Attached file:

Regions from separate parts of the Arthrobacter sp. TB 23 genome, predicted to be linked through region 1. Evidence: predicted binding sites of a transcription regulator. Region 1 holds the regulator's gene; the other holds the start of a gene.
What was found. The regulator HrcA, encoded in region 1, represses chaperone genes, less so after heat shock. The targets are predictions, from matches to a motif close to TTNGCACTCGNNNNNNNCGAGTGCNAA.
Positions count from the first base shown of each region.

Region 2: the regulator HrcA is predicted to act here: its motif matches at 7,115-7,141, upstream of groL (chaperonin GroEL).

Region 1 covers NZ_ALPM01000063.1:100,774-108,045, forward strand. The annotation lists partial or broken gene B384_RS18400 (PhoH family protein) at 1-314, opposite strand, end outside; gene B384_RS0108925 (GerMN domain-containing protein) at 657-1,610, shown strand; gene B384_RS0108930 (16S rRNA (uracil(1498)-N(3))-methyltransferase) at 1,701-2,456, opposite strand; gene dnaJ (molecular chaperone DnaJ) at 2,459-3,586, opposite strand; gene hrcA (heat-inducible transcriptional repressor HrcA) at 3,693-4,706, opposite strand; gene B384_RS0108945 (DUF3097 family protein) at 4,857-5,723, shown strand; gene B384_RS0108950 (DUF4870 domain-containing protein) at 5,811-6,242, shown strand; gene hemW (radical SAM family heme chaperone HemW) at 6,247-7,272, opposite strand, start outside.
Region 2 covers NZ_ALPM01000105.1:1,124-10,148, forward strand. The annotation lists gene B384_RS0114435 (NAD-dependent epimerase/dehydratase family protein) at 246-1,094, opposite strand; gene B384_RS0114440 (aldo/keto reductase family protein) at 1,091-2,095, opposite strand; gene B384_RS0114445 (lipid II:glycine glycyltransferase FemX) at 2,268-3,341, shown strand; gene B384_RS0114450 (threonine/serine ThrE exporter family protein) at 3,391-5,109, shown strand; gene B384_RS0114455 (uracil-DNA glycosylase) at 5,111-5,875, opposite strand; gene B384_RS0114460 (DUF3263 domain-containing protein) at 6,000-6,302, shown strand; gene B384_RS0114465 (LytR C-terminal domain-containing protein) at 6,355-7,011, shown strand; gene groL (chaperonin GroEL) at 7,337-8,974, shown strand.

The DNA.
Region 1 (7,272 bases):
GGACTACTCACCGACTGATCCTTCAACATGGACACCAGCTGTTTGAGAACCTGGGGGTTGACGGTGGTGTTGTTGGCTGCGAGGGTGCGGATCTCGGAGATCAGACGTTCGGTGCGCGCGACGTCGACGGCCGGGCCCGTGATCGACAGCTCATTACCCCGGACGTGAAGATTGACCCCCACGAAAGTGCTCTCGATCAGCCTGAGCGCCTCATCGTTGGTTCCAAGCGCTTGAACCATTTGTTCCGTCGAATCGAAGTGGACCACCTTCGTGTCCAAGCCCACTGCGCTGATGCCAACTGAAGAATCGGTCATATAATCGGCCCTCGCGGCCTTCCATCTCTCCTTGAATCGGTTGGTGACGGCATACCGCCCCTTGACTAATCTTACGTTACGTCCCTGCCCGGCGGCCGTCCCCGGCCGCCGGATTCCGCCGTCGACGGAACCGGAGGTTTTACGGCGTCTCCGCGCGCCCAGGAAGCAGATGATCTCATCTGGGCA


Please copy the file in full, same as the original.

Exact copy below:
Regions from separate parts of the Arthrobacter sp. TB 23 genome, predicted to be linked through region 1. Evidence: predicted binding sites of a transcription regulator. Region 1 holds the regulator's gene; the other holds the start of a gene.
What was found. The regulator HrcA, encoded in region 1, represses chaperone genes, less so after heat shock. The targets are predictions, from matches to a motif close to TTNGCACTCGNNNNNNNCGAGTGCNAA.
Positions count from the first base shown of each region.

Region 2: the regulator HrcA is predicted to act here: its motif matches at 7,115-7,141, upstream of groL (chaperonin GroEL).

Region 1 covers NZ_ALPM01000063.1:100,774-108,045, forward strand. The annotation lists partial or broken gene B384_RS18400 (PhoH family protein) at 1-314, opposite strand, end outside; gene B384_RS0108925 (GerMN domain-containing protein) at 657-1,610, shown strand; gene B384_RS0108930 (16S rRNA (uracil(1498)-N(3))-methyltransferase) at 1,701-2,456, opposite strand; gene dnaJ (molecular chaperone DnaJ) at 2,459-3,586, opposite strand; gene hrcA (heat-inducible transcriptional repressor HrcA) at 3,693-4,706, opposite strand; gene B384_RS0108945 (DUF3097 family protein) at 4,857-5,723, shown strand; gene B384_RS0108950 (DUF4870 domain-containing protein) at 5,811-6,242, shown strand; gene hemW (radical SAM family heme chaperone HemW) at 6,247-7,272, opposite strand, start outside.
Region 2 covers NZ_ALPM01000105.1:1,124-10,148, forward strand. The annotation lists gene B384_RS0114435 (NAD-dependent epimerase/dehydratase family protein) at 246-1,094, opposite strand; gene B384_RS0114440 (aldo/keto reductase family protein) at 1,091-2,095, opposite strand; gene B384_RS0114445 (lipid II:glycine glycyltransferase FemX) at 2,268-3,341, shown strand; gene B384_RS0114450 (threonine/serine ThrE exporter family protein) at 3,391-5,109, shown strand; gene B384_RS0114455 (uracil-DNA glycosylase) at 5,111-5,875, opposite strand; gene B384_RS0114460 (DUF3263 domain-containing protein) at 6,000-6,302, shown strand; gene B384_RS0114465 (LytR C-terminal domain-containing protein) at 6,355-7,011, shown strand; gene groL (chaperonin GroEL) at 7,337-8,974, shown strand.

The DNA.
Region 1 (7,272 bases):
GGACTACTCACCGACTGATCCTTCAACATGGACACCAGCTGTTTGAGAACCTGGGGGTTGACGGTGGTGTTGTTGGCTGCGAGGGTGCGGATCTCGGAGATCAGACGTTCGGTGCGCGCGACGTCGACGGCCGGGCCCGTGATCGACAGCTCATTACCCCGGACGTGAAGATTGACCCCCACGAAAGTGCTCTCGATCAGCCTGAGCGCCTCATCGTTGGTTCCAAGCGCTTGAACCATTTGTTCCGTCGAATCGAAGTGGACCACCTTCGTGTCCAAGCCCACTGCGCTGATGCCAACTGAAGAATCGGTCATATAATCGGCCCTCGCGGCCTTCCATCTCTCCTTGAATCGGTTGGTGACGGCATACCGCCCCTTGACTAATCTTACGTTACGTCCCTGCCCGGCGGCCGTCCCCGGCCGCCGGATTCCGCCGTCGACGGAACCGGAGGTTTTACGGCGTCTCCGCGCGCCCAGGAAGCAGATGATCTCATCTGGGCA